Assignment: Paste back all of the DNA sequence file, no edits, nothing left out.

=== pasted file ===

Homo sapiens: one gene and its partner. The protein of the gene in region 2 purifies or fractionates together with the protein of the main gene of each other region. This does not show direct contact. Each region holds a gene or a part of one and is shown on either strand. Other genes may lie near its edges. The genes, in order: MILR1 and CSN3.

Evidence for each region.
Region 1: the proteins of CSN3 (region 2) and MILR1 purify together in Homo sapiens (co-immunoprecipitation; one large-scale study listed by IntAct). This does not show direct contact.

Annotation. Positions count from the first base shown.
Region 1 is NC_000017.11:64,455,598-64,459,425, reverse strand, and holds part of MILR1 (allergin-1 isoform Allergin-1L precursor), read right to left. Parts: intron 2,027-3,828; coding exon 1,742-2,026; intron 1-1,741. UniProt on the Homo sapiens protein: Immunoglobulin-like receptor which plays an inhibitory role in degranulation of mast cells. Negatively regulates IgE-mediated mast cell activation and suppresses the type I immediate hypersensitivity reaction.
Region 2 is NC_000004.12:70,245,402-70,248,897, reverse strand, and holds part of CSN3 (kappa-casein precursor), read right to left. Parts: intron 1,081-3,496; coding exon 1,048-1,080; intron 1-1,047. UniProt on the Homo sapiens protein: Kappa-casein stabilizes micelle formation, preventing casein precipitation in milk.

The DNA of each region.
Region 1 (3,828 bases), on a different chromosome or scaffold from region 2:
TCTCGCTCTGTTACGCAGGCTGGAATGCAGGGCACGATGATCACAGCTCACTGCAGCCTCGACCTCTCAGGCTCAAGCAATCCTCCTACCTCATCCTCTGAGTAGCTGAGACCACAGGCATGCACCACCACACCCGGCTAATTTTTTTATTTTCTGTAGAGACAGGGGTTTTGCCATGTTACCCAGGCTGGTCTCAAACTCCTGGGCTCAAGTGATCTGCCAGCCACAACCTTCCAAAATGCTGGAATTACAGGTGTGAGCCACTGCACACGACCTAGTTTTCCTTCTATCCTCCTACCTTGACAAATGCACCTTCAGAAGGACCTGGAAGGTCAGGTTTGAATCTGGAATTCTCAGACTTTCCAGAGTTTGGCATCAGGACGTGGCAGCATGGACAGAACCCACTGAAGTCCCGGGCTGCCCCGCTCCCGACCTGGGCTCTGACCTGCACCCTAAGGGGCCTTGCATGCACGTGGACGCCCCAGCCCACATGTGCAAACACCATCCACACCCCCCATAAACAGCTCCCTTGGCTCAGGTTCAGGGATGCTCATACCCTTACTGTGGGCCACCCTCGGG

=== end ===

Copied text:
Homo sapiens: one gene and its partner. The protein of the gene in region 2 purifies or fractionates together with the protein of the main gene of each other region. This does not show direct contact. Each region holds a gene or a part of one and is shown on either strand. Other genes may lie near its edges. The genes, in order: MILR1 and CSN3.

Evidence for each region.
Region 1: the proteins of CSN3 (region 2) and MILR1 purify together in Homo sapiens (co-immunoprecipitation; one large-scale study listed by IntAct). This does not show direct contact.

Annotation. Positions count from the first base shown.
Region 1 is NC_000017.11:64,455,598-64,459,425, reverse strand, and holds part of MILR1 (allergin-1 isoform Allergin-1L precursor), read right to left. Parts: intron 2,027-3,828; coding exon 1,742-2,026; intron 1-1,741. UniProt on the Homo sapiens protein: Immunoglobulin-like receptor which plays an inhibitory role in degranulation of mast cells. Negatively regulates IgE-mediated mast cell activation and suppresses the type I immediate hypersensitivity reaction.
Region 2 is NC_000004.12:70,245,402-70,248,897, reverse strand, and holds part of CSN3 (kappa-casein precursor), read right to left. Parts: intron 1,081-3,496; coding exon 1,048-1,080; intron 1-1,047. UniProt on the Homo sapiens protein: Kappa-casein stabilizes micelle formation, preventing casein precipitation in milk.

The DNA of each region.
Region 1 (3,828 bases), on a different chromosome or scaffold from region 2:
TCTCGCTCTGTTACGCAGGCTGGAATGCAGGGCACGATGATCACAGCTCACTGCAGCCTCGACCTCTCAGGCTCAAGCAATCCTCCTACCTCATCCTCTGAGTAGCTGAGACCACAGGCATGCACCACCACACCCGGCTAATTTTTTTATTTTCTGTAGAGACAGGGGTTTTGCCATGTTACCCAGGCTGGTCTCAAACTCCTGGGCTCAAGTGATCTGCCAGCCACAACCTTCCAAAATGCTGGAATTACAGGTGTGAGCCACTGCACACGACCTAGTTTTCCTTCTATCCTCCTACCTTGACAAATGCACCTTCAGAAGGACCTGGAAGGTCAGGTTTGAATCTGGAATTCTCAGACTTTCCAGAGTTTGGCATCAGGACGTGGCAGCATGGACAGAACCCACTGAAGTCCCGGGCTGCCCCGCTCCCGACCTGGGCTCTGACCTGCACCCTAAGGGGCCTTGCATGCACGTGGACGCCCCAGCCCACATGTGCAAACACCATCCACACCCCCCATAAACAGCTCCCTTGGCTCAGGTTCAGGGATGCTCATACCCTTACTGTGGGCCACCCTCGGG